Bahceli: Enigmatic nationalist The crux of Erdogan’s vision
When Devlet Bahceli became chairman of Turkey’s Nationalist Movement Party (MHP) back in 1997, President Recep Tayyip Erdogan was mayor of Istanbul and an up-and-coming local politician. Nearly two decades on, Bahceli’s right-wing party is only the fourthlargest faction in the Turkish parliament and has seen its support erode in successive elections. But in the wake of the failed July coup, Bahceli has been a regular visitor to the palace of Erdogan and the offices of Prime Minister Binali Yildirim as the Turkish strongman eyes a historic constitutional change to a presidential system. The reason is simple-the ruling Justice and Development Party (AKP) needs the votes of the MHP lawmakers to secure a super-majority in parliament and enable it to call a referendum on the legislation.
The second and third opposition parties-the Republican People’s Party (CHP) and pro-Kurdish Peoples’ Democratic Party (HDP) — both oppose the change, fearing it could take Turkey to one-man rule. This means that Bahceli, 68, described by analysts as an enigmatic and even inscrutable figure, is exerting considerable influence on the make-up of the final constitution and Turkish policy as a whole.
‘Accommodative to MHP’
“From what we have seen, the government is likely to be quite accommodative to the MHP in order to be sure that the presidential system goes through,” said Ilter Turan, professor of political science at Istanbul’s Bilgi University. “No constitutional change is possible without the support of the MHP-if you add up the numbers the AKP simply does not have enough votes in the parliament.” Turan said it remained unclear exactly what Bahceli wanted, with the wily veteran politician issuing contradictory signals. “Bahceli pursues a rather enigmatic behaviour that is very difficult to interpret,” he said.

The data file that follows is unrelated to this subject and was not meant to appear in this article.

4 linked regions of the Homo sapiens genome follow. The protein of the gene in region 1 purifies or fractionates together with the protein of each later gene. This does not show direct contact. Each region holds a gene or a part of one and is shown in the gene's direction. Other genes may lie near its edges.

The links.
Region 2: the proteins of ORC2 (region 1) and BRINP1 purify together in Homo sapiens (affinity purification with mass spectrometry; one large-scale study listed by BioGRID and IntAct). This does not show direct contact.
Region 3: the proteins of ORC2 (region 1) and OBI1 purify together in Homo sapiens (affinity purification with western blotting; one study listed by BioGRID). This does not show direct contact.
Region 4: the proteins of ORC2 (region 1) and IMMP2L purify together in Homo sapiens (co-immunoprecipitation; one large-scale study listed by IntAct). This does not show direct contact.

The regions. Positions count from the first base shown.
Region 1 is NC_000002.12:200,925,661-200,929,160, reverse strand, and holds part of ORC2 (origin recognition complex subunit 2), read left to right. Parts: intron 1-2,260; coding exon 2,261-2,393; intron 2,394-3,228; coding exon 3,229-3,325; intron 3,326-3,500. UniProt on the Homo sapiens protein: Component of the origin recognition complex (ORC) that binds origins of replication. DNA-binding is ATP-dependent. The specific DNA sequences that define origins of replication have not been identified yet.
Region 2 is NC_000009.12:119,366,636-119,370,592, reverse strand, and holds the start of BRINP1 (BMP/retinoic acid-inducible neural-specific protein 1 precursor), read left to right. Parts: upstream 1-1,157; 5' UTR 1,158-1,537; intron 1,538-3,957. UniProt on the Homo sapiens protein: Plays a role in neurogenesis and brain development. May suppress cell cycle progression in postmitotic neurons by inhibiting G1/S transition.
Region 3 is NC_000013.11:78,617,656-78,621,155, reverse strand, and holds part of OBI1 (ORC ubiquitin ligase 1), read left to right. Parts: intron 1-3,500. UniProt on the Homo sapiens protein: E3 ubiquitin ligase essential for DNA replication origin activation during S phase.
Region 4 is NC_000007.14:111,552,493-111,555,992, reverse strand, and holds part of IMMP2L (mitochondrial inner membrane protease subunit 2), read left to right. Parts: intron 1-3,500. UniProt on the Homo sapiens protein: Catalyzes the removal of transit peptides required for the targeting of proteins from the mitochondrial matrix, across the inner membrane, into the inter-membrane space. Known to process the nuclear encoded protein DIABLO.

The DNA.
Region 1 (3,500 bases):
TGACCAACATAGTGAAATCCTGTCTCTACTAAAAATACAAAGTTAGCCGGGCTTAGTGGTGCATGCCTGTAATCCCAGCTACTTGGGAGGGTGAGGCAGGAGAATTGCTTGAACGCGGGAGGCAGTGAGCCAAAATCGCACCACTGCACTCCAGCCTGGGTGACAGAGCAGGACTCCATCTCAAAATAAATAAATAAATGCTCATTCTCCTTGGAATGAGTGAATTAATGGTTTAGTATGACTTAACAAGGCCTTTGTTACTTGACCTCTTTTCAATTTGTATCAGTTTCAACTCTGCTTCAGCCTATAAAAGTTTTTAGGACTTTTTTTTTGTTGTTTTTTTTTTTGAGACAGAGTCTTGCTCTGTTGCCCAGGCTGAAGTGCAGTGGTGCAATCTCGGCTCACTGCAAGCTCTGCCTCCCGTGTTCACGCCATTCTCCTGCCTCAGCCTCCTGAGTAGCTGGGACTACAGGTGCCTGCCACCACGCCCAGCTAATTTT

The MHP regards itself as the guardian of Turkey’s ethnic identity as a Turkish state and traditionally has vehemently opposed any compromise in the war with the outlawed Kurdistan Workers’ Party (PKK).
Bahceli’s influence is likely to ensure there is no let-up in the fight against the PKK and also the current controversial crackdown against journalists, intellectuals and politicians deemed by the authorities to be linked to the rebel group. Turkish officials have said that the post of prime minister is likely to be scrapped under the new system and replaced by two vice presidents who, according to media reports, could be Yildirim and Bahceli.
“The MHP will support him (Erdogan) given the collective interest in militarizing the Kurdish issue,” said Roy Karadag, political science professor at the University of Bremen. “Bahceli will surely present himself as the second statesman of the country, who has maintained the ‘indivisibility’ of the Turkish nation,” said Karadag.
ANKARA: This file photo taken on July 19, 2016 shows Nationalist Movement Party (MHP) leader Devlet Bahceli speaking during the AK Party’s group meeting at the Grand National Assembly of Turkey (TBMM).